Is Freemasonry a Religion?

Bro. H. L. Haywood

"Do you believe that Freemasonry is a religion? If it is, can a Mason belong consistently to his lodge and to a church? If it is not, why does it have so much in its Ritual about the Bible, and why do some of the organized churches oppose it as though it were a dangerous rival?"

The seasons themselves do not recur with more certain regularity, than comes this inquiry to Ye Editor's desk, nor is there any one subject that receives more universal discussion in the Masonic press. And neither, one may continue, is there any other inquiry that remains so unsatisfactorily answered, if one may judge from the reactions of the rank and file of Masons. There is a difference of opinion on the subject as universal as it appears to be lasting, and it may well be that Freemasonry will go on until the last candidate is raised in the last lodge without the question ever having received a plain and final answer.

The reason for this lies very close at hand. Religion itself is the subject about which men differ the most, both in theory and practice, and this confusion in the general mind inevitably makes its way into every discussion of the relation of Freemasonry to religion. Until men at large become agreed as to what religion is, or what it should be, or how it is to be used and practised, we must expect a wide difference of opinion as to what may be the religion or lack of religion of our Craft.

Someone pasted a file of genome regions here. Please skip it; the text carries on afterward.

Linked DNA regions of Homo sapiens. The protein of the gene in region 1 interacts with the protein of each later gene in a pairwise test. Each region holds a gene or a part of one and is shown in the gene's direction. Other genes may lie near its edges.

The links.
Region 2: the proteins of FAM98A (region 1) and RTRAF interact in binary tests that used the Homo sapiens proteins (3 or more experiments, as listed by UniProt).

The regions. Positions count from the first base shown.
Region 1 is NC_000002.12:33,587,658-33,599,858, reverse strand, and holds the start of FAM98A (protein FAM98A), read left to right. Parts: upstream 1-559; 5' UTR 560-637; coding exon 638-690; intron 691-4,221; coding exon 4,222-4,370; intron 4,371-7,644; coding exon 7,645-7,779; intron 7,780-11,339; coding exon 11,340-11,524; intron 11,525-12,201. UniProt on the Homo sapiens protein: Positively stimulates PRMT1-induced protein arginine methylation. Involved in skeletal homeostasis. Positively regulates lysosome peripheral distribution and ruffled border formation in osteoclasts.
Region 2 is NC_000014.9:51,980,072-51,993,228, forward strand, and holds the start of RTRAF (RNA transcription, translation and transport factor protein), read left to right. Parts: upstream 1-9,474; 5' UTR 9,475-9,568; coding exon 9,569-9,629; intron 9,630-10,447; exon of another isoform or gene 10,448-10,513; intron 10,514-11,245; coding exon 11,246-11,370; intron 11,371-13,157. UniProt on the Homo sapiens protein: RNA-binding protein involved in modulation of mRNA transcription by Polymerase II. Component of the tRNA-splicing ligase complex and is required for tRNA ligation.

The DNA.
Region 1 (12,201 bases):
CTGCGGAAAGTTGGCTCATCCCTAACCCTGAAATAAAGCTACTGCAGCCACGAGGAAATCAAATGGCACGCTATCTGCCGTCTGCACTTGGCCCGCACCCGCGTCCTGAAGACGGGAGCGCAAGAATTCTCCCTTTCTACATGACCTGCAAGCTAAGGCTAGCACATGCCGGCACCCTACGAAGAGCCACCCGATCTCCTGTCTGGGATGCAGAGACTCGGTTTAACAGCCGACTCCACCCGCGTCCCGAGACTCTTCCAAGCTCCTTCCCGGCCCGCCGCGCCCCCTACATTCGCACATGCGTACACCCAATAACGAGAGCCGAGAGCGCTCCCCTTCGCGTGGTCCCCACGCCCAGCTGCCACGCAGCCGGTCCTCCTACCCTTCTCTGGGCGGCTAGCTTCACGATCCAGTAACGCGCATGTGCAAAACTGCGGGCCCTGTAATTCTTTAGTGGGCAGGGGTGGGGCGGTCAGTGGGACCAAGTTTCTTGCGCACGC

If by a religion a man has in mind an organized church, with its official priesthood, its authorized doctrines, and its sacraments, then Freemasonry is not a religion, for it has none of these things; but if religion is made to mean any form of teaching concerning the soul and its adventure through this life, and concerning God, then it may well be that Freemasonry is a religion, because it most plainly has something to say about these matters. But if, further, the word religion is not to be given either one of these definitions, but is made to stand for something special to an individual's view, then that individual must make up his mind about Freemasonry to suit his own theories.

According to the view of the present writer Freemasonry may be described as religious but not as a religion. The religiousness which lies in it is not something that is to be set apart as a thing by itself to function as the rival of some organized church but is to be interpreted as that groundwork of faith which lies at the root of all the creeds together. Just as a man must be a human being before he can become a citizen of the United States, so must a man have certain religious principles in his soul before he can become a Mason; and just as a citizen of the United States is free to live in any state in the Union, or even to live abroad, so may a Mason unite himself with any church he pleases. The religion that is in Freemasonry is not something that can be made the rival of any religion but rather is what lies at the bottom of all religion whatever (except of the savage variety) so that one finds Masons consistently belonging to the Greek Orthodox Church, or to a Mohammedan communion, or an Episcopalian church, or a Methodist, or to Christian Science, or what not. The teachings of the Craft are not such as can come into conflict with the doctrines peculiar to any one of these faiths but are such as all their communicants share in common. When the framers of the good old paragraph in Anderson's Constitutions said that the religion of Freemasonry is that in which all good men agree, they probably came as close to a final statement of the subject as we shall ever have.